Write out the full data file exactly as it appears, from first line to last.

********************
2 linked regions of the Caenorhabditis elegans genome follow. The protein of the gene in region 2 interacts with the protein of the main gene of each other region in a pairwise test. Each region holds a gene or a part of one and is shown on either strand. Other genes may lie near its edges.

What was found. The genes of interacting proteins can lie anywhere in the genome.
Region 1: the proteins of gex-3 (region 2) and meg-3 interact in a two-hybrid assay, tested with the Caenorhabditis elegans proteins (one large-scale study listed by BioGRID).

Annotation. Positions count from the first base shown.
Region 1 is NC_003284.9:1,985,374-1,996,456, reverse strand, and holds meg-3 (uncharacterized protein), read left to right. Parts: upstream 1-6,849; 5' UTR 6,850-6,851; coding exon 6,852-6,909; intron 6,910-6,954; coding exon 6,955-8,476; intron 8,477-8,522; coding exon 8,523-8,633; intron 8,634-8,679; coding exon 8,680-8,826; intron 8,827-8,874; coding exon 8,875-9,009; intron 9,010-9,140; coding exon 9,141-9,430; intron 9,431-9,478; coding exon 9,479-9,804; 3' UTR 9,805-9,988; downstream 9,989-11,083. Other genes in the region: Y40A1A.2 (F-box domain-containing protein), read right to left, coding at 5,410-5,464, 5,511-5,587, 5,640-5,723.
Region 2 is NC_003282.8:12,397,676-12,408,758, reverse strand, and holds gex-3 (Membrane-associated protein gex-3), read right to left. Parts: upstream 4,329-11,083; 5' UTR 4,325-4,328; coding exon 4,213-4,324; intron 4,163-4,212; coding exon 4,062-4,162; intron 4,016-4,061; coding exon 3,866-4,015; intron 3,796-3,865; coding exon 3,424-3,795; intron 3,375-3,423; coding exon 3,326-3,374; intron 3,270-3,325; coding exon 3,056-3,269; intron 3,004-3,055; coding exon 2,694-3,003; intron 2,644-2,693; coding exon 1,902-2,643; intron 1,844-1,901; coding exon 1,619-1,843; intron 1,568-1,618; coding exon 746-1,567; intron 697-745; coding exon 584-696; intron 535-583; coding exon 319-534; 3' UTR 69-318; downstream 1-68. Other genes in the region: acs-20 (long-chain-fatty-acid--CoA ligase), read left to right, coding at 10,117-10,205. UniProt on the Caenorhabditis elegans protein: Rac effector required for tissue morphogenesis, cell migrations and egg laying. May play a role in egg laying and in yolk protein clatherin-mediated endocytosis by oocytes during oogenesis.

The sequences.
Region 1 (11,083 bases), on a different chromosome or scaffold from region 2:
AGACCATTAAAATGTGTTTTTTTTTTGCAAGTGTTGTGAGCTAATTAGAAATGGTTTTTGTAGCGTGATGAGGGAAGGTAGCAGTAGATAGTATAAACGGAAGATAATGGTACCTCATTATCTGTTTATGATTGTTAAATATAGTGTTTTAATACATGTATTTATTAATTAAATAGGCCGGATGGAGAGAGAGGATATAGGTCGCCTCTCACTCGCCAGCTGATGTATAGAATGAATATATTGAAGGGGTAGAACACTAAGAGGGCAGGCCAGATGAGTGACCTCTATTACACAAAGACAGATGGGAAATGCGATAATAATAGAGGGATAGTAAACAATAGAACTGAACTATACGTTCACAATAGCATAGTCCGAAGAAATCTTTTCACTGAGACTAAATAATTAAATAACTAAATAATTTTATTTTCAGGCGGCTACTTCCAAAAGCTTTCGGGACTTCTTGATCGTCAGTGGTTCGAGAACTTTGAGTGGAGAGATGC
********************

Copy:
2 linked regions of the Caenorhabditis elegans genome follow. The protein of the gene in region 2 interacts with the protein of the main gene of each other region in a pairwise test. Each region holds a gene or a part of one and is shown on either strand. Other genes may lie near its edges.

What was found. The genes of interacting proteins can lie anywhere in the genome.
Region 1: the proteins of gex-3 (region 2) and meg-3 interact in a two-hybrid assay, tested with the Caenorhabditis elegans proteins (one large-scale study listed by BioGRID).

Annotation. Positions count from the first base shown.
Region 1 is NC_003284.9:1,985,374-1,996,456, reverse strand, and holds meg-3 (uncharacterized protein), read left to right. Parts: upstream 1-6,849; 5' UTR 6,850-6,851; coding exon 6,852-6,909; intron 6,910-6,954; coding exon 6,955-8,476; intron 8,477-8,522; coding exon 8,523-8,633; intron 8,634-8,679; coding exon 8,680-8,826; intron 8,827-8,874; coding exon 8,875-9,009; intron 9,010-9,140; coding exon 9,141-9,430; intron 9,431-9,478; coding exon 9,479-9,804; 3' UTR 9,805-9,988; downstream 9,989-11,083. Other genes in the region: Y40A1A.2 (F-box domain-containing protein), read right to left, coding at 5,410-5,464, 5,511-5,587, 5,640-5,723.
Region 2 is NC_003282.8:12,397,676-12,408,758, reverse strand, and holds gex-3 (Membrane-associated protein gex-3), read right to left. Parts: upstream 4,329-11,083; 5' UTR 4,325-4,328; coding exon 4,213-4,324; intron 4,163-4,212; coding exon 4,062-4,162; intron 4,016-4,061; coding exon 3,866-4,015; intron 3,796-3,865; coding exon 3,424-3,795; intron 3,375-3,423; coding exon 3,326-3,374; intron 3,270-3,325; coding exon 3,056-3,269; intron 3,004-3,055; coding exon 2,694-3,003; intron 2,644-2,693; coding exon 1,902-2,643; intron 1,844-1,901; coding exon 1,619-1,843; intron 1,568-1,618; coding exon 746-1,567; intron 697-745; coding exon 584-696; intron 535-583; coding exon 319-534; 3' UTR 69-318; downstream 1-68. Other genes in the region: acs-20 (long-chain-fatty-acid--CoA ligase), read left to right, coding at 10,117-10,205. UniProt on the Caenorhabditis elegans protein: Rac effector required for tissue morphogenesis, cell migrations and egg laying. May play a role in egg laying and in yolk protein clatherin-mediated endocytosis by oocytes during oogenesis.

The sequences.
Region 1 (11,083 bases), on a different chromosome or scaffold from region 2:
AGACCATTAAAATGTGTTTTTTTTTTGCAAGTGTTGTGAGCTAATTAGAAATGGTTTTTGTAGCGTGATGAGGGAAGGTAGCAGTAGATAGTATAAACGGAAGATAATGGTACCTCATTATCTGTTTATGATTGTTAAATATAGTGTTTTAATACATGTATTTATTAATTAAATAGGCCGGATGGAGAGAGAGGATATAGGTCGCCTCTCACTCGCCAGCTGATGTATAGAATGAATATATTGAAGGGGTAGAACACTAAGAGGGCAGGCCAGATGAGTGACCTCTATTACACAAAGACAGATGGGAAATGCGATAATAATAGAGGGATAGTAAACAATAGAACTGAACTATACGTTCACAATAGCATAGTCCGAAGAAATCTTTTCACTGAGACTAAATAATTAAATAACTAAATAATTTTATTTTCAGGCGGCTACTTCCAAAAGCTTTCGGGACTTCTTGATCGTCAGTGGTTCGAGAACTTTGAGTGGAGAGATGC